Pick strawberries, cut them in halves, sugar liberally, fill each layer (this makes two cakes); whip some very rich cream, sweeten and spread on top of the cakes.
If you haven't the cream, whip the whites of five eggs with a quarter of a pound of sugar, and spread over the cakes.
Dr. Chase's Third, Last and Complete Receipt Book (1891)
Flour, 3 cups; butter, 3 tablespoonfuls; sour cream, or rich clabber (milk becoming thick), 1-1/2 cups; 1 egg; sugar, 1 tablespoonful; baking soda, 1 teaspoonful; salt, 1 teaspoonful.
Directions: Dissolve the soda in a little warm water and add it and the beaten egg to the milk; having put the salt in the flour, cut the butter in small pieces, and work it in smoothly also; mix all, handling as little as possible.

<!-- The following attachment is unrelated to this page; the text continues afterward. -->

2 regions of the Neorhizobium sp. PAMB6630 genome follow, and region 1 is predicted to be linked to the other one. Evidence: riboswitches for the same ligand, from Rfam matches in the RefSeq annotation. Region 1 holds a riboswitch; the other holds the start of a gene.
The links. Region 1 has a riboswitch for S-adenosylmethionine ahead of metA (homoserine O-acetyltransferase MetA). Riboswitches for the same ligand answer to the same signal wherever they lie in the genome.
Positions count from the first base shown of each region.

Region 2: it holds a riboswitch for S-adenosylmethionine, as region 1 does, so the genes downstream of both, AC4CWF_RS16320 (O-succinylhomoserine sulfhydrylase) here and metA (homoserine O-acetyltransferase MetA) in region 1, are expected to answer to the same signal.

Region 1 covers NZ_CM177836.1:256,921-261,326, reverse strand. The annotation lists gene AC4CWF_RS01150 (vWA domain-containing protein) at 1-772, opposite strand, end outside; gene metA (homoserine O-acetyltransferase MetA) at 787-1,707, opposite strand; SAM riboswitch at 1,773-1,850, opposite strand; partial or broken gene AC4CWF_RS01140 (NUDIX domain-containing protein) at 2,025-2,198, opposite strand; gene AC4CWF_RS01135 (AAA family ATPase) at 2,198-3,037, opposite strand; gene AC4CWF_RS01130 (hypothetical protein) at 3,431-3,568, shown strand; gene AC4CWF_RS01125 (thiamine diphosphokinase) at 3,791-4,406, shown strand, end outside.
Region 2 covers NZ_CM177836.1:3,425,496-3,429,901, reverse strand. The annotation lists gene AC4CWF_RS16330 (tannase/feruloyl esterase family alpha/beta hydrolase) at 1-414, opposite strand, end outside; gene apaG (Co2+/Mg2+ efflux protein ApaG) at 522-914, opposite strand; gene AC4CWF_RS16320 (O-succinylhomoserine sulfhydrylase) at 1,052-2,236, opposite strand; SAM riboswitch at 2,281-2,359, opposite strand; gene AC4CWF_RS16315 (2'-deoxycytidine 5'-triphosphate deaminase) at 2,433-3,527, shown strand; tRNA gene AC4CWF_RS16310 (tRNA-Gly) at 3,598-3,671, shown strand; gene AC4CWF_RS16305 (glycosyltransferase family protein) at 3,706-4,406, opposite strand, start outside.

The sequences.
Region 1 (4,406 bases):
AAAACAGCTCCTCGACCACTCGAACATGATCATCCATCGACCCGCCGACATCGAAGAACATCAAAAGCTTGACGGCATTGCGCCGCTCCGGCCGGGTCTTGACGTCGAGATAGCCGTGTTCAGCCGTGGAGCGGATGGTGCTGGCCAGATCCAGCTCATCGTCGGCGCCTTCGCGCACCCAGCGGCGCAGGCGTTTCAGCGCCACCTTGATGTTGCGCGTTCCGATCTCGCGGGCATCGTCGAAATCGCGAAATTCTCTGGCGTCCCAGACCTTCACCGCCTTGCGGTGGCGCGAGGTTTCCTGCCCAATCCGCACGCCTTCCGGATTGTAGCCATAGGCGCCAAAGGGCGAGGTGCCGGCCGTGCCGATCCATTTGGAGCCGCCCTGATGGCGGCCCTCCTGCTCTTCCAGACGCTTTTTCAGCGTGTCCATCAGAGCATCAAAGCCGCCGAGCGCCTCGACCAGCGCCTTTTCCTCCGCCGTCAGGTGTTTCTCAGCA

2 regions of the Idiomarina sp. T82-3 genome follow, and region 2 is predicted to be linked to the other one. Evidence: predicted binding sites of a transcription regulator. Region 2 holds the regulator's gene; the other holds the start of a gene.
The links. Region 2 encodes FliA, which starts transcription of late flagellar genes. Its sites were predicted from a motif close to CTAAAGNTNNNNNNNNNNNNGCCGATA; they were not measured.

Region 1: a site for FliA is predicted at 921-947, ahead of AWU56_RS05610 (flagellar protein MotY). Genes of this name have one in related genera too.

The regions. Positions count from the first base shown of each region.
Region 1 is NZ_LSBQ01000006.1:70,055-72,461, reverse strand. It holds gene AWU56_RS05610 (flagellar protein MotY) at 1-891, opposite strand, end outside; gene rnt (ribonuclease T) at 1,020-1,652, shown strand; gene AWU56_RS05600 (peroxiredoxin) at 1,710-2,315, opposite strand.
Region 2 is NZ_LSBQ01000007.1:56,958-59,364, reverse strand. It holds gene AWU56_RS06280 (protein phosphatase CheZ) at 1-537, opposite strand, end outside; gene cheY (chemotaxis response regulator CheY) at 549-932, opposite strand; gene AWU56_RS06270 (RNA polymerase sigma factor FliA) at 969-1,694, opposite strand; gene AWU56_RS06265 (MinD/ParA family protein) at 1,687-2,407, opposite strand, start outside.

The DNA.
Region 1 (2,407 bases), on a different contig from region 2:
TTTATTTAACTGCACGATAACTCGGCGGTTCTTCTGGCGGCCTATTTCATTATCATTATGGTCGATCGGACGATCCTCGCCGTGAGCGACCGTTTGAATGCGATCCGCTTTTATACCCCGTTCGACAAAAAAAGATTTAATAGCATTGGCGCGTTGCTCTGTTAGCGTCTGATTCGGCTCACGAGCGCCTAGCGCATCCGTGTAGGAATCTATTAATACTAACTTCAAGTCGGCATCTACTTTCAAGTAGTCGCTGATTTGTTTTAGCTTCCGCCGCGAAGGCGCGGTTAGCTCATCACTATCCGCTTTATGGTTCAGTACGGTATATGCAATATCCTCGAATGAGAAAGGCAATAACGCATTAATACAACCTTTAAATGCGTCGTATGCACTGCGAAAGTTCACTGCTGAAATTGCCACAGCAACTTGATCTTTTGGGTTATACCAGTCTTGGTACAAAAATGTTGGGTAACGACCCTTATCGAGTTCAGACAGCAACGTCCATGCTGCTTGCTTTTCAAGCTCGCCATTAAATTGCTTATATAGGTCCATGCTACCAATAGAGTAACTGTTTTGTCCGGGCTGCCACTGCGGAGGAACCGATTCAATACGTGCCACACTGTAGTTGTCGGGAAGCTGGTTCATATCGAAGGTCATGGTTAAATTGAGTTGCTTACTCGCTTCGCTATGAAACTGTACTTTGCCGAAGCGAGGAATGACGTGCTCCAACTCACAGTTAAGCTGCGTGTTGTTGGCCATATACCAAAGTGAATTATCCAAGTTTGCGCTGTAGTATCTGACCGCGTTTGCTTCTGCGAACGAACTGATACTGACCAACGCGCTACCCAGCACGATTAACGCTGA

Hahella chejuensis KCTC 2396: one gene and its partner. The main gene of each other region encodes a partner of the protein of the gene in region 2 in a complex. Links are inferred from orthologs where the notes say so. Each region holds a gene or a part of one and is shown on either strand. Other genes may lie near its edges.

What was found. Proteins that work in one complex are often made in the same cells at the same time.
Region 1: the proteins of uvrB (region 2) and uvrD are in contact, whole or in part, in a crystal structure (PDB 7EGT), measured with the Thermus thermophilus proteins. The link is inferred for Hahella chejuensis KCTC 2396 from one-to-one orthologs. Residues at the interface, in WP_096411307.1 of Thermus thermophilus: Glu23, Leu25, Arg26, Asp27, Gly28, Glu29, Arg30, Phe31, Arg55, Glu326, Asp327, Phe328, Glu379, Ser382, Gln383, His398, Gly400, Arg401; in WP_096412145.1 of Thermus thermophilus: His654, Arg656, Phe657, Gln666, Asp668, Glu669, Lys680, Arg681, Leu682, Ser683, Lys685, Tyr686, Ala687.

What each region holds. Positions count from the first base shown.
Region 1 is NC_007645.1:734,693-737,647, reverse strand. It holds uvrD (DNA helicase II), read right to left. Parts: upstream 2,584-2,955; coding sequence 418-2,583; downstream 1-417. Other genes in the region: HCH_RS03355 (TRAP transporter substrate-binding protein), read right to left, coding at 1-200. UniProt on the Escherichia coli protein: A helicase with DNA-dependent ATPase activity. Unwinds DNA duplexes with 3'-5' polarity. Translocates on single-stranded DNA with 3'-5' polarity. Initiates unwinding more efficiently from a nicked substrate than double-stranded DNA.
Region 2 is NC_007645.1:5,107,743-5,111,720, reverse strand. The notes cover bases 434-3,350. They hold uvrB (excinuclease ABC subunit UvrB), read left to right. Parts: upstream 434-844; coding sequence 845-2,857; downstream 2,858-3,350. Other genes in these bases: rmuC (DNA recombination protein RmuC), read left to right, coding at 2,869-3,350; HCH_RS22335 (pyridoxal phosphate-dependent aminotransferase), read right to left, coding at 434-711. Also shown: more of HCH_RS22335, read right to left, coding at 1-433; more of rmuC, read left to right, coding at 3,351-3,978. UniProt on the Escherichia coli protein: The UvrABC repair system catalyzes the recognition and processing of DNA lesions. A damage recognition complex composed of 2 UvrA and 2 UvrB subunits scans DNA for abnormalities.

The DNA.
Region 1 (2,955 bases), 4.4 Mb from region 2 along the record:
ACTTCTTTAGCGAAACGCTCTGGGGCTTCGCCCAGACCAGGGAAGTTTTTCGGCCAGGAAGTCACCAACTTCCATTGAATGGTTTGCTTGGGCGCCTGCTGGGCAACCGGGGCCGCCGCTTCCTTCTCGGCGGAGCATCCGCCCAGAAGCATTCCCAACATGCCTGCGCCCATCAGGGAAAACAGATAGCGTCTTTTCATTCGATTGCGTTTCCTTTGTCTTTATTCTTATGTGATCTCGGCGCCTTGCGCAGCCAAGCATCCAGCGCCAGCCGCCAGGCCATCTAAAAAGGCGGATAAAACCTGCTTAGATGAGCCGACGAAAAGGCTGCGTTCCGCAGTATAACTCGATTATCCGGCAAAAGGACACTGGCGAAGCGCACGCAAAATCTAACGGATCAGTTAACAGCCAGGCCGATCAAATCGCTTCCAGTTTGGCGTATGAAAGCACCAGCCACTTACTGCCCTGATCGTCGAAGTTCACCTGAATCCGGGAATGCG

Roll quickly and bake in a hot oven (425°F). The soda and sour cream will take care of the rising.
Prepare the dough as for biscuit, doubling the amount of butter; roll out to make a cake of good thickness; let rise and bake in a quick oven (425°F).
Make the cake as for the sweet shortcake above, but roll in 2 sheets, 1/2 an inch thick for the upper, the lower less; spread a very little butter upon the thin one, placing it in the pan, put the other upon it, and bake (425°F).
When a little cool, lift off the top one and place a good layer of strawberries upon the other, and replace the top, spreading as many berries upon the top as will lie; serve with sweetened cream or milk — of course, the first is the best.
Remarks. —My family find that raspberries, blackberries, etc., are also very nice used in the place of strawberries in a homemade shortcake. —Dr. Chase